|Friday, Aug 12, 2011|
With the stroke of a pen in 1961, President John F. Kennedy signed into law the Cape Cod National Seashore Act, an innovative and unprecedented approach to the conservation of a remarkably beautiful and historically rich area. This momentous occasion was the culmination of many years of planning and negotiations.
On August 7th, park staff, partners, neighbors, and visitors celebrated the 50th anniversary of the national seashore’s establishment. The day’s events included retrospective ranger programs like those offered in the early 1960s. Retired ranger and current volunteer, Dave Spang, conducted two of the programs he provided for visitors in 1963. Postmasters from Provincetown and Eastham were on hand for special postal cancellations at Province Lands and Salt Pond Visitor Centers. At Salt Pond the Eastham postmaster marked over 1,000 cards and envelopes for visitors.
Outer Cape musicians Zoe Lewis, Peter Donnelly, Tim Sweeney, and Roe Osborn played toe-tapping tunes (including Patti Page’s “Old Cape Cod”) and sing-alongs. “Happy Birthday” and cake at noon marked the time that President Kennedy signed the bill in 1961. Judging by the amount of cake that was served, over 200 people at Province Lands and over 400 people at Salt Pond were on hand for remarks by Congressman William Keating, Superintendent George Price, and Deputy Superintendent Kathy Tevyaw. A proclamation was presented by the Provincetown Board of Selectmen, proclaiming August 7, 2011 Cape Cod National Seashore Day in Provincetown.
The John F. Kennedy Library and Museum, in partnership with PEN New England and the National Park Service, hosted readings of Cape Cod classics by celebrated authors Joe Finder, Alice Hoffman, Kermit Moyer, Richard Russo, Rebecca Goldstein, Dale Peterson, Steven Pinker, and Pamela Painter. Senator Paul Kirk served as master of ceremonies. In 2001-2010 Kirk filled the vacancy created by the death of Senator Edward M. Kennedy.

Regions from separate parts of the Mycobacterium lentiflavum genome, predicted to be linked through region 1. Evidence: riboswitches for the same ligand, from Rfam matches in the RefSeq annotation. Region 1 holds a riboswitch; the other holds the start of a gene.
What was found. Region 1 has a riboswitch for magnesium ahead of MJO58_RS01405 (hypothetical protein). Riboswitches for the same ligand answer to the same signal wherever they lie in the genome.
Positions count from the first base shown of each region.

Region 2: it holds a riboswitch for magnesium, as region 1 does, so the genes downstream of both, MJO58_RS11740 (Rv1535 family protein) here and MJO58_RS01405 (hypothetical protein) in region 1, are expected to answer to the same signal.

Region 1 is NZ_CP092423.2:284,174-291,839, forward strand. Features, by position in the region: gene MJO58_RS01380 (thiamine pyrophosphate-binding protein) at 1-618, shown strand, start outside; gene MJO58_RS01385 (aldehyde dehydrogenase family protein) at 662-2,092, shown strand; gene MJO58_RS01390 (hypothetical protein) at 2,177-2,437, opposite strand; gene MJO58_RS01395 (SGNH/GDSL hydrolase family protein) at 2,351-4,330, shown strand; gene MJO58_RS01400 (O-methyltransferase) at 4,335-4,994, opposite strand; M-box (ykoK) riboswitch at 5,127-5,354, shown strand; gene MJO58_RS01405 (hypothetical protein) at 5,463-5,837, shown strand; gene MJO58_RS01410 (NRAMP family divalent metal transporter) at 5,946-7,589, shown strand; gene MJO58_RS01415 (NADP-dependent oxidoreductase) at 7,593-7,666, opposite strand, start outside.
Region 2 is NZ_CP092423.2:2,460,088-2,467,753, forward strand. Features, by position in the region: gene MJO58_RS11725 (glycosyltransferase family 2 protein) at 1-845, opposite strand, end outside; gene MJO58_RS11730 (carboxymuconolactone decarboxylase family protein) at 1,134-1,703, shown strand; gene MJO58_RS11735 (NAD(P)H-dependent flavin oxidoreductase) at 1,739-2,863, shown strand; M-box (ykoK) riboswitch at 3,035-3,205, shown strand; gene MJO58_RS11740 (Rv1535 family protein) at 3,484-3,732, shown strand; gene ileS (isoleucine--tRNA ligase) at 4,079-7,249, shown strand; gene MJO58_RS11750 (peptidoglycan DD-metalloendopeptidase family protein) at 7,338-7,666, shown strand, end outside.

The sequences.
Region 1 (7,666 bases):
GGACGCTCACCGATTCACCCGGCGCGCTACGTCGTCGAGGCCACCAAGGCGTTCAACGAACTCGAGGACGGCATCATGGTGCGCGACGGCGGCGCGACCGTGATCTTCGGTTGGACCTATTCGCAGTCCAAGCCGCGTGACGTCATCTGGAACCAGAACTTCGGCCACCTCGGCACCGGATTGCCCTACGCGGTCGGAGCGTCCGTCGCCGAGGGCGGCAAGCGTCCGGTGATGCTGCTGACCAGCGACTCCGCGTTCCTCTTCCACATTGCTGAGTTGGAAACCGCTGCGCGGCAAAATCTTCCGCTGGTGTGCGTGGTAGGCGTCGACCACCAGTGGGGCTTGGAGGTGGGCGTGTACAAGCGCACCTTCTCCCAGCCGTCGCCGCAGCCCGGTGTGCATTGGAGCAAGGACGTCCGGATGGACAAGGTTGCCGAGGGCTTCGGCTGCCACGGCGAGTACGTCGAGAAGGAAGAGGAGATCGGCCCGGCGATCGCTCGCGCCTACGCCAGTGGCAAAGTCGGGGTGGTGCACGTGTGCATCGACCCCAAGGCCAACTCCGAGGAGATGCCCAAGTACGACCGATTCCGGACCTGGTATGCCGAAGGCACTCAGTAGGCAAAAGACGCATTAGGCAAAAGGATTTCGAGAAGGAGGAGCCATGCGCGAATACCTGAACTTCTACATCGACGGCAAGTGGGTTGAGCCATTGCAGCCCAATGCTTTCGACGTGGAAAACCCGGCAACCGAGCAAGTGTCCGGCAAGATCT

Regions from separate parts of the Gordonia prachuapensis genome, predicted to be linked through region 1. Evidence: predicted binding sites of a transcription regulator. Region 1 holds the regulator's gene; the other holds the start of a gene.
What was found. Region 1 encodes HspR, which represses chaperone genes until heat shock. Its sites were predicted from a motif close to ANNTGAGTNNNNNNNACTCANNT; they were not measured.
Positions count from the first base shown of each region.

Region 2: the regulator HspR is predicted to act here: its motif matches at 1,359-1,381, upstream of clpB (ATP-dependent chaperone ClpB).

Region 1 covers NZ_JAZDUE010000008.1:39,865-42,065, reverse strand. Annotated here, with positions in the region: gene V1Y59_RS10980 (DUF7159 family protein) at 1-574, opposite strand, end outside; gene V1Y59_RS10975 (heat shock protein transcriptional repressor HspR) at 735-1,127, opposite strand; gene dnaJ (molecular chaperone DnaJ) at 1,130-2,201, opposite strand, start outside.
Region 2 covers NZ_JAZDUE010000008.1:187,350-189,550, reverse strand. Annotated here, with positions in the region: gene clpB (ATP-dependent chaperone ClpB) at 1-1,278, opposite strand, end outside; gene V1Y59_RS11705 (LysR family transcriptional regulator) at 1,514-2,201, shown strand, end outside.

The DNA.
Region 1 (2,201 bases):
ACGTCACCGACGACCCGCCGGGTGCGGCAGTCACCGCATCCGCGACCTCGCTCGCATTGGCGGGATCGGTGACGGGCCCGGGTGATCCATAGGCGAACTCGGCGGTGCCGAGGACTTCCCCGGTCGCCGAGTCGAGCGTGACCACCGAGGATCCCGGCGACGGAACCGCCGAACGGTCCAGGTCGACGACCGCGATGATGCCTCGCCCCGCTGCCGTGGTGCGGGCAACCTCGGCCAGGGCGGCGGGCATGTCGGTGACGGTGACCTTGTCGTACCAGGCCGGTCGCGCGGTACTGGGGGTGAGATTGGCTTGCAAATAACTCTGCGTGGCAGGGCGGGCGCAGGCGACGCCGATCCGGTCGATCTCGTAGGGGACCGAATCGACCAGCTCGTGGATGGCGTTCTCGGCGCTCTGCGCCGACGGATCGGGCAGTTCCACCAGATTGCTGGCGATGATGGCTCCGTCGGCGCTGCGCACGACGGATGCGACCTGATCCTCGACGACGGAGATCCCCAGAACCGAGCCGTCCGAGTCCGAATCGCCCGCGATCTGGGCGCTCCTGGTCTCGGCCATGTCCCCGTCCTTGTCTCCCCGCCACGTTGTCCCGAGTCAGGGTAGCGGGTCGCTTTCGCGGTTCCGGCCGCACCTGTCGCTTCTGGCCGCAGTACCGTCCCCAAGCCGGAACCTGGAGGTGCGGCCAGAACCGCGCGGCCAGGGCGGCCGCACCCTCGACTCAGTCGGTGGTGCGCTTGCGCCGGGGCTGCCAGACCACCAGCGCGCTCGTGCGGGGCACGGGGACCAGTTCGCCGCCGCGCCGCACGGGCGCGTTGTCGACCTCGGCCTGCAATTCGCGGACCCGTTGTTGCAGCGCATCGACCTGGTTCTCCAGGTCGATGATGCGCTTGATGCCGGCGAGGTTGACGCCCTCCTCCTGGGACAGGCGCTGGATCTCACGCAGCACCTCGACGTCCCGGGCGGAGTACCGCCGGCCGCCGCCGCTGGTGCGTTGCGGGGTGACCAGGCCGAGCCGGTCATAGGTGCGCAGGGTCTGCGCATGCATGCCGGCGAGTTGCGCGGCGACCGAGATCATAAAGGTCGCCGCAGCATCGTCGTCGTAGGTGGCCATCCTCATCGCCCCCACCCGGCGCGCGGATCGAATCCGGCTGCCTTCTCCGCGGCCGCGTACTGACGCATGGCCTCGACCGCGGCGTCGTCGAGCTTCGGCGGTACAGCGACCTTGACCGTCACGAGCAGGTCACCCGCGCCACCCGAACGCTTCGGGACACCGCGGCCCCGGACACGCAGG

U.S. Congressman William Keating and Superintendent George Price commemorated the anniversary by remarking on the diversity of the national seashore’s cultural and natural resources, the foresight shown by those legislators and the public who worked to establish the national seashore in 1961, and our collective responsibility to take the long view, instead of making short-sighted decisions as we consider the next 50 years.
Other activities included a wreath laying and ceremony for lifesavers and lighthouse keepers as part of National Lighthouse Day at Highland Lighthouse (a park concessioner); open houses at historic structures; time capsule and shorebird activities for families; and a concert featuring soul/blues artist Shemekia Copeland.
The national seashore has been celebrating the 50th anniversary throughout the year. Commemorative rotating exhibits have been installed at Salt Pond Visitor Center, and a traveling exhibit was developed for display at many Outer Cape museums and libraries. A new permanent exhibit interpreting Wampanoag culture was developed in consultation with the Wampanoag Tribe, and opened in May. Friends of the Cape Cod National Seashore is hosting the on-line album where visitors can upload their seashore memories and photographs, and also developed an information scavenger hunt. Upcoming events include a science fair and symposium hosted by the park’s science staff; an employee and alumni weekend beginning September 16th; the exhibition of 50 national seashore-inspired quilts; a rededication event for the newly-furnished Old Harbor Life-Saving Station; and participation in the Town of’ Eastham’s annual parade, which has the 50th anniversary as this year’s theme.
Throughout the anniversary year, the message conveyed to visitors and park neighbors is that the commitment made to establish the park 50 year ago needs to be carried into the future as we collectively rededicate ourselves to ensuring that Cape Cod National Seashore remains one of our nation’s greatest gifts to future generations.